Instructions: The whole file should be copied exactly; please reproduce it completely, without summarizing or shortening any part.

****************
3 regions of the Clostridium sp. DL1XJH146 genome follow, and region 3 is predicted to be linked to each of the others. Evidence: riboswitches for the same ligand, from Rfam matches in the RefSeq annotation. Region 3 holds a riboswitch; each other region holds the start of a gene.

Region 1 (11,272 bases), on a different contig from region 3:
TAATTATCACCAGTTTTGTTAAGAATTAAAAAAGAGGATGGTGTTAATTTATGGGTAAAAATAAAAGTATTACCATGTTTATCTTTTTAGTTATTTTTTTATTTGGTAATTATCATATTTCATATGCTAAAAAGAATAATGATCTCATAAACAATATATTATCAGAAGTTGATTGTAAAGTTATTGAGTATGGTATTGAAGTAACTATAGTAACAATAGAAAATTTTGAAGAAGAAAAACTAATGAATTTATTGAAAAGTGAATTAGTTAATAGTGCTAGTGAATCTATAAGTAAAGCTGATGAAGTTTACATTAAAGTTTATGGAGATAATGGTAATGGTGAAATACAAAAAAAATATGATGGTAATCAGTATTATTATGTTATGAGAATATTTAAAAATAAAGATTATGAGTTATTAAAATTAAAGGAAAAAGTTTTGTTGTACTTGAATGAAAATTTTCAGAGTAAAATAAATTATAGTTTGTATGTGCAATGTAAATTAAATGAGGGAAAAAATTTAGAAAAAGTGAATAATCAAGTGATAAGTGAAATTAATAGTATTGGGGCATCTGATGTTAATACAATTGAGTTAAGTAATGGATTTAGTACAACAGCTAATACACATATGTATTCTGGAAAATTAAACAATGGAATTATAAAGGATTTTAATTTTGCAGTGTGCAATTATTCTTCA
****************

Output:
3 regions of the Clostridium sp. DL1XJH146 genome follow, and region 3 is predicted to be linked to each of the others. Evidence: riboswitches for the same ligand, from Rfam matches in the RefSeq annotation. Region 3 holds a riboswitch; each other region holds the start of a gene.

Region 1 (11,272 bases), on a different contig from region 3:
TAATTATCACCAGTTTTGTTAAGAATTAAAAAAGAGGATGGTGTTAATTTATGGGTAAAAATAAAAGTATTACCATGTTTATCTTTTTAGTTATTTTTTTATTTGGTAATTATCATATTTCATATGCTAAAAAGAATAATGATCTCATAAACAATATATTATCAGAAGTTGATTGTAAAGTTATTGAGTATGGTATTGAAGTAACTATAGTAACAATAGAAAATTTTGAAGAAGAAAAACTAATGAATTTATTGAAAAGTGAATTAGTTAATAGTGCTAGTGAATCTATAAGTAAAGCTGATGAAGTTTACATTAAAGTTTATGGAGATAATGGTAATGGTGAAATACAAAAAAAATATGATGGTAATCAGTATTATTATGTTATGAGAATATTTAAAAATAAAGATTATGAGTTATTAAAATTAAAGGAAAAAGTTTTGTTGTACTTGAATGAAAATTTTCAGAGTAAAATAAATTATAGTTTGTATGTGCAATGTAAATTAAATGAGGGAAAAAATTTAGAAAAAGTGAATAATCAAGTGATAAGTGAAATTAATAGTATTGGGGCATCTGATGTTAATACAATTGAGTTAAGTAATGGATTTAGTACAACAGCTAATACACATATGTATTCTGGAAAATTAAACAATGGAATTATAAAGGATTTTAATTTTGCAGTGTGCAATTATTCTTCA